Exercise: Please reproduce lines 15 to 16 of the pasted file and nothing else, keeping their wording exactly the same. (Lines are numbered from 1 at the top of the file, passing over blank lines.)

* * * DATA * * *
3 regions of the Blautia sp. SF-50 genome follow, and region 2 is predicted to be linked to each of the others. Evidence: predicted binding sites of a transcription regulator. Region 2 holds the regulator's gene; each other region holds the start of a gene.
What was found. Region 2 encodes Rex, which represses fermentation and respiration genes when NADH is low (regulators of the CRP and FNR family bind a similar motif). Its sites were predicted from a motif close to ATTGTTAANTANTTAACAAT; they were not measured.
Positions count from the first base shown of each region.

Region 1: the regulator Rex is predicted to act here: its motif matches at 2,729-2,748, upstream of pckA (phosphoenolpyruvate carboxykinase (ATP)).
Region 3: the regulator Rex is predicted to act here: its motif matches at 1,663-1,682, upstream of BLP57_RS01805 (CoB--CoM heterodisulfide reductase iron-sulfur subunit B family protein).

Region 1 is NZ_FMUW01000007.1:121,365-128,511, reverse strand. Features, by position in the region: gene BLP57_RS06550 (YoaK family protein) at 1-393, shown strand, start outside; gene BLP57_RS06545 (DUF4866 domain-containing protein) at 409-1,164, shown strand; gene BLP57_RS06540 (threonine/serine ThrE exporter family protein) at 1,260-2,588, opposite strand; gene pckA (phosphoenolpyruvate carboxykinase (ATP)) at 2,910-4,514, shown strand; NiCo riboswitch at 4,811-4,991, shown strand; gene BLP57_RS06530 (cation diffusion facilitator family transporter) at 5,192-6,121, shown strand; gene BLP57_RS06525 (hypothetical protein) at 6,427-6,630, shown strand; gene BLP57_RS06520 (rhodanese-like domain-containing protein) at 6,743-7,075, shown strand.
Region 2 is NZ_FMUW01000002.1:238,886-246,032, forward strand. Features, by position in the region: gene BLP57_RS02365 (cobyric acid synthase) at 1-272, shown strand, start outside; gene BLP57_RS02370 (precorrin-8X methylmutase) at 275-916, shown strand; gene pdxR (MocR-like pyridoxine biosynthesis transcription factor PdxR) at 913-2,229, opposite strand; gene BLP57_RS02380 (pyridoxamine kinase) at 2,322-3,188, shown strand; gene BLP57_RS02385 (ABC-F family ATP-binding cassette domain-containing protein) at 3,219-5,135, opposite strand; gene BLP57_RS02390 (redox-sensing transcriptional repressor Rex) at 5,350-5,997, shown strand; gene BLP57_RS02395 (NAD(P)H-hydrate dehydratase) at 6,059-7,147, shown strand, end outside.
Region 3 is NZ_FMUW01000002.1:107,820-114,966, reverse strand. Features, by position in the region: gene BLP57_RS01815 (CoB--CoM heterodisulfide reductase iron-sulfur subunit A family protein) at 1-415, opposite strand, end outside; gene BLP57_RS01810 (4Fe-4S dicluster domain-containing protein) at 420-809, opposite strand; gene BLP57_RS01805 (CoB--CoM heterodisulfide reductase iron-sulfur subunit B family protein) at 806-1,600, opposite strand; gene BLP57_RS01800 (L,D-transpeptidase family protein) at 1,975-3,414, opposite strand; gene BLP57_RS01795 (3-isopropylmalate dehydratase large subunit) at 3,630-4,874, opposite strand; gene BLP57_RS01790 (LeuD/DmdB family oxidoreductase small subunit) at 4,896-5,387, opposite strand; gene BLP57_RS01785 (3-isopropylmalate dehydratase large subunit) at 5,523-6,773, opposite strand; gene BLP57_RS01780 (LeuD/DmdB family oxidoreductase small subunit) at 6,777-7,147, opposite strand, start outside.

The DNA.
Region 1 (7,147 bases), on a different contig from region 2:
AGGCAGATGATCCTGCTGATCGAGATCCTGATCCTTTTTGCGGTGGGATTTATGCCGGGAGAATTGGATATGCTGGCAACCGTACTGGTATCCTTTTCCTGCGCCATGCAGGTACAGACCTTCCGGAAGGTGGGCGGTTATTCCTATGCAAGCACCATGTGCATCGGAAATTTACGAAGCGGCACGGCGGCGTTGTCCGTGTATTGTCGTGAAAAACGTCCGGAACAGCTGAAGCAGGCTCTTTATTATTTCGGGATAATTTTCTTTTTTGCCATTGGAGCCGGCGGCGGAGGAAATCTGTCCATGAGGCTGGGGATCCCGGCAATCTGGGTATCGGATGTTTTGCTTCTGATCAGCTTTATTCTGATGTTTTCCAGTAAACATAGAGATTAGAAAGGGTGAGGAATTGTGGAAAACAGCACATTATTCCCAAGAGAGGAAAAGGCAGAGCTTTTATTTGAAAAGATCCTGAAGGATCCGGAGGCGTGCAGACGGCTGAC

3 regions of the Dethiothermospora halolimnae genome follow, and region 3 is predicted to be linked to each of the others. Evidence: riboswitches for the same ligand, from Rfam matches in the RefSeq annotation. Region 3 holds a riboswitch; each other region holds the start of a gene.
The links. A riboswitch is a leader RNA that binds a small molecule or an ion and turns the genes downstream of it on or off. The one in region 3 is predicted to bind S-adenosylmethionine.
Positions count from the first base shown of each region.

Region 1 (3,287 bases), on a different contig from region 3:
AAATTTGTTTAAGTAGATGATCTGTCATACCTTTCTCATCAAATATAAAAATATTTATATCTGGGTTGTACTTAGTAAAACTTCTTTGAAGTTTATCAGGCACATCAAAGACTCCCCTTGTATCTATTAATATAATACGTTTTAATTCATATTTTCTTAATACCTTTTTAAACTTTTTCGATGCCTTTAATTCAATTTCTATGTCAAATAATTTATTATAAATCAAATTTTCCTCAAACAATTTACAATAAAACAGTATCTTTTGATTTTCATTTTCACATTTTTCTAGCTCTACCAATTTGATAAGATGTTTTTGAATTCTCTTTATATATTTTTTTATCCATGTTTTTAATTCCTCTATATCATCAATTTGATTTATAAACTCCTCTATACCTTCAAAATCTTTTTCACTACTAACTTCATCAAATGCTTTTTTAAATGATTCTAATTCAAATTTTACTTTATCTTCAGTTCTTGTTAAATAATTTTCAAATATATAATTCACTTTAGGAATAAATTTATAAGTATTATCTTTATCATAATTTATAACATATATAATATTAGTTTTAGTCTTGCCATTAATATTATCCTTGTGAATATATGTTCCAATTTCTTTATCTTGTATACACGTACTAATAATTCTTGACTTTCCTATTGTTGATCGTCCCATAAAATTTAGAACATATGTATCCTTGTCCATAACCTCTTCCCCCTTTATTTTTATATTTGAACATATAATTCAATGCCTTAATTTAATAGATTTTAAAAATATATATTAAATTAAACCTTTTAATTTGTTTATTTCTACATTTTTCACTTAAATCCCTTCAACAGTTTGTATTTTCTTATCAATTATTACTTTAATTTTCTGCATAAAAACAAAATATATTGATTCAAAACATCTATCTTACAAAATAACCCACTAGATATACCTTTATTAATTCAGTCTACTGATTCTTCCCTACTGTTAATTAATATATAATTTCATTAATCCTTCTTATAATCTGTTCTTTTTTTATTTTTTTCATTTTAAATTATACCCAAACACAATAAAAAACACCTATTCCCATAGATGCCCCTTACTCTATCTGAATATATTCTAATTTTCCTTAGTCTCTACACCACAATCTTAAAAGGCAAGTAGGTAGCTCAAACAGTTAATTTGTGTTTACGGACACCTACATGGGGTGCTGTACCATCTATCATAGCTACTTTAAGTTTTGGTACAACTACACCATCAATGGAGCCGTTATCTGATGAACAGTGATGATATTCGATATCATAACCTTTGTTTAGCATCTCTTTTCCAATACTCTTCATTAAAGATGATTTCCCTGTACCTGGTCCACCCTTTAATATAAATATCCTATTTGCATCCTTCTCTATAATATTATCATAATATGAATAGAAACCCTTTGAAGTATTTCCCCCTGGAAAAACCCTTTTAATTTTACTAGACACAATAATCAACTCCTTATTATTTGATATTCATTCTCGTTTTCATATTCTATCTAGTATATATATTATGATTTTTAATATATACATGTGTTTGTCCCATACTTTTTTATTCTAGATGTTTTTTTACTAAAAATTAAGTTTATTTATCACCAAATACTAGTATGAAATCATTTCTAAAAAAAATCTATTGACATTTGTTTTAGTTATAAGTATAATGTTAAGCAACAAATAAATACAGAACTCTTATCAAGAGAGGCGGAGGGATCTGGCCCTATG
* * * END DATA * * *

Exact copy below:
Region 1 (3,287 bases), on a different contig from region 3:
AAATTTGTTTAAGTAGATGATCTGTCATACCTTTCTCATCAAATATAAAAATATTTATATCTGGGTTGTACTTAGTAAAACTTCTTTGAAGTTTATCAGGCACATCAAAGACTCCCCTTGTATCTATTAATATAATACGTTTTAATTCATATTTTCTTAATACCTTTTTAAACTTTTTCGATGCCTTTAATTCAATTTCTATGTCAAATAATTTATTATAAATCAAATTTTCCTCAAACAATTTACAATAAAACAGTATCTTTTGATTTTCATTTTCACATTTTTCTAGCTCTACCAATTTGATAAGATGTTTTTGAATTCTCTTTATATATTTTTTTATCCATGTTTTTAATTCCTCTATATCATCAATTTGATTTATAAACTCCTCTATACCTTCAAAATCTTTTTCACTACTAACTTCATCAAATGCTTTTTTAAATGATTCTAATTCAAATTTTACTTTATCTTCAGTTCTTGTTAAATAATTTTCAAATATATAATTCACTTTAGGAATAAATTTATAAGTATTATCTTTATCATAATTTATAACATATATAATATTAGTTTTAGTCTTGCCATTAATATTATCCTTGTGAATATATGTTCCAATTTCTTTATCTTGTATACACGTACTAATAATTCTTGACTTTCCTATTGTTGATCGTCCCATAAAATTTAGAACATATGTATCCTTGTCCATAACCTCTTCCCCCTTTATTTTTATATTTGAACATATAATTCAATGCCTTAATTTAATAGATTTTAAAAATATATATTAAATTAAACCTTTTAATTTGTTTATTTCTACATTTTTCACTTAAATCCCTTCAACAGTTTGTATTTTCTTATCAATTATTACTTTAATTTTCTGCATAAAAACAAAATATATTGATTCAAAACATCTATCTTACAAAATAACCCACTAGATATACCTTTATTAATTCAGTCTACTGATTCTTCCCTACTGTTAATTAATATATAATTTCATTAATCCTTCTTATAATCTGTTCTTTTTTTATTTTTTTCATTTTAAATTATACCCAAACACAATAAAAAACACCTATTCCCATAGATGCCCCTTACTCTATCTGAATATATTCTAATTTTCCTTAGTCTCTACACCACAATCTTAAAAGGCAAGTAGGTAGCTCAAACAGTTAATTTGTGTTTACGGACACCTACATGGGGTGCTGTACCATCTATCATAGCTACTTTAAGTTTTGGTACAACTACACCATCAATGGAGCCGTTATCTGATGAACAGTGATGATATTCGATATCATAACCTTTGTTTAGCATCTCTTTTCCAATACTCTTCATTAAAGATGATTTCCCTGTACCTGGTCCACCCTTTAATATAAATATCCTATTTGCATCCTTCTCTATAATATTATCATAATATGAATAGAAACCCTTTGAAGTATTTCCCCCTGGAAAAACCCTTTTAATTTTACTAGACACAATAATCAACTCCTTATTATTTGATATTCATTCTCGTTTTCATATTCTATCTAGTATATATATTATGATTTTTAATATATACATGTGTTTGTCCCATACTTTTTTATTCTAGATGTTTTTTTACTAAAAATTAAGTTTATTTATCACCAAATACTAGTATGAAATCATTTCTAAAAAAAATCTATTGACATTTGTTTTAGTTATAAGTATAATGTTAAGCAACAAATAAATACAGAACTCTTATCAAGAGAGGCGGAGGGATCTGGCCCTATG